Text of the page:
Barely a quarter of Premier League and Football League clubs have joined a new anti-homophobia campaign which is seeking to drive one of the most stubborn forms of discrimination out of the game.
Though Manchester United, Manchester City, Chelsea, Liverpool, Tottenham and Arsenal have all signed up to the Football v Homophobia campaign which commits them to combating homophobia, only 12 of the top division’s 20 clubs are supporting it, with a mere 17 of the Football League’s 72 clubs on board. The take-up reveals the reluctance many on the game have to speak out on homophobia.
The former Leeds winger Robbie Rogers and ex-Aston Villa midfielder Thomas Hitzlsperger have revealed that they are gay - but both waited until they stopped playing before doing so. Though there is a belief among professionals that there will be a positive dressing room reaction to any player who comes out, it is the terraces which present the potential problem. Rival fans could potentially use a player’s sexuality as a way to inflict abuse during a game, which is why the new campaign needs clubs to be visibly and proactively supportive.
The Football Association is also seeking to educate managers on its Pro License courses. But discussions of the issue on some courses has revealed a belief among some managers that the attention which a player coming out would bring to a club would be an unwelcome distraction, particularly if that club were in the lower leagues and less able to handle it.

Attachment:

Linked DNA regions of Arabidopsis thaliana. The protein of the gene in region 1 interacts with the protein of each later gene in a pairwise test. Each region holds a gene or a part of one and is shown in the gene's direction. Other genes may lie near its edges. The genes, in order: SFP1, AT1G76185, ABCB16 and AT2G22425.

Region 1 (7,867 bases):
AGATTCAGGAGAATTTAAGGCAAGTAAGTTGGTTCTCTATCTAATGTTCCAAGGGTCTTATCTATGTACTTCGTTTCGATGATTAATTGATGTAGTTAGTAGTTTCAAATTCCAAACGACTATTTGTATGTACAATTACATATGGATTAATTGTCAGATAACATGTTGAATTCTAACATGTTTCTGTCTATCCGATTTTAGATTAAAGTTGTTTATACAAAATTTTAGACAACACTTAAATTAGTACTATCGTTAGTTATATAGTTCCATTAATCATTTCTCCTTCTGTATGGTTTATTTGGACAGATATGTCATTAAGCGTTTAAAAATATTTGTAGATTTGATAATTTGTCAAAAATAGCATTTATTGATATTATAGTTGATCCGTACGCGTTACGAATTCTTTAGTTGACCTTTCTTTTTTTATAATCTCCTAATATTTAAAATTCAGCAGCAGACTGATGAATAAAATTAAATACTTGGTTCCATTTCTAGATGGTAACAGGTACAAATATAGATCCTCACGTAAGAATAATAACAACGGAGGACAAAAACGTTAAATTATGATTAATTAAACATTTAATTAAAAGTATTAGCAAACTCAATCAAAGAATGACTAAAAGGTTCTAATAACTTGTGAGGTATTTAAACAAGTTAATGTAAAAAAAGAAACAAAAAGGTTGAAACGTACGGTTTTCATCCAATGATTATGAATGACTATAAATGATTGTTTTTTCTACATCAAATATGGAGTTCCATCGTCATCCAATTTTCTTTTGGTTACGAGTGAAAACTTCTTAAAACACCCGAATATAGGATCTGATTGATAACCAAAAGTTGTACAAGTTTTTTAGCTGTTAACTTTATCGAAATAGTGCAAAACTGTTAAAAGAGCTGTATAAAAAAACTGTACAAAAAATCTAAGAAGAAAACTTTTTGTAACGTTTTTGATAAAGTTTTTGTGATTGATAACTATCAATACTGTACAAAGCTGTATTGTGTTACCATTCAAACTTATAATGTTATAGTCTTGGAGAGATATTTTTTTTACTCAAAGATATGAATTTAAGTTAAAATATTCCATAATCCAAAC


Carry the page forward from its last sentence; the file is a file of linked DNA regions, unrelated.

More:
Manchester United’s contribution to the campaign is a supportive statement in the club programme, while Liverpool hosted a match between two gay-friendly teams at the Kirkby academy last weekend. Mersey Marauders played Wolverhampton Harts. “It gives us a real opportunity to demonstrate our stance against discrimination,” said Rishi Jain, the club’s inclusion officer.
West Ham United kicked off a month of action in February by wearing Football v Homophobia T-shirts before their 2-0 win over Swansea last Saturday. Other top flight clubs such as Aston Villa, Crystal Palace, Everton, Stoke and Sunderland are set to follow suit via a range of promotional methods.
Football v Homophobia co-director Megan Worthing-Davies said she hoped the campaign would avoid football's obsession with players coming out and concentrate on building a more tolerant culture than the one that has seen Brighton & Hove Albion fans be among those subjected to homophobic abuse. “We are extremely happy to see some of the biggest clubs in the country showing leadership on tackling homophobia and hope that their involvement will encourage a critical mass of clubs to get on board with the campaign,” said Worthing-Davies.
Clubs supporting the campaign:
Premier League: Arsenal, Aston Villa, Chelsea, Crystal Palace, Everton, Liverpool, Manchester City, Manchester United, Stoke, Sunderland, Tottenham, West Ham
Championship: Derby, Huddersfield, Millwall
League One: Bradford, Brentford, Coventry, Gillingham, MK Dons, Oldham, Walsall
League Two: Chesterfield, Exeter, Mansfield, Northampton, Portsmouth, Wycombe, York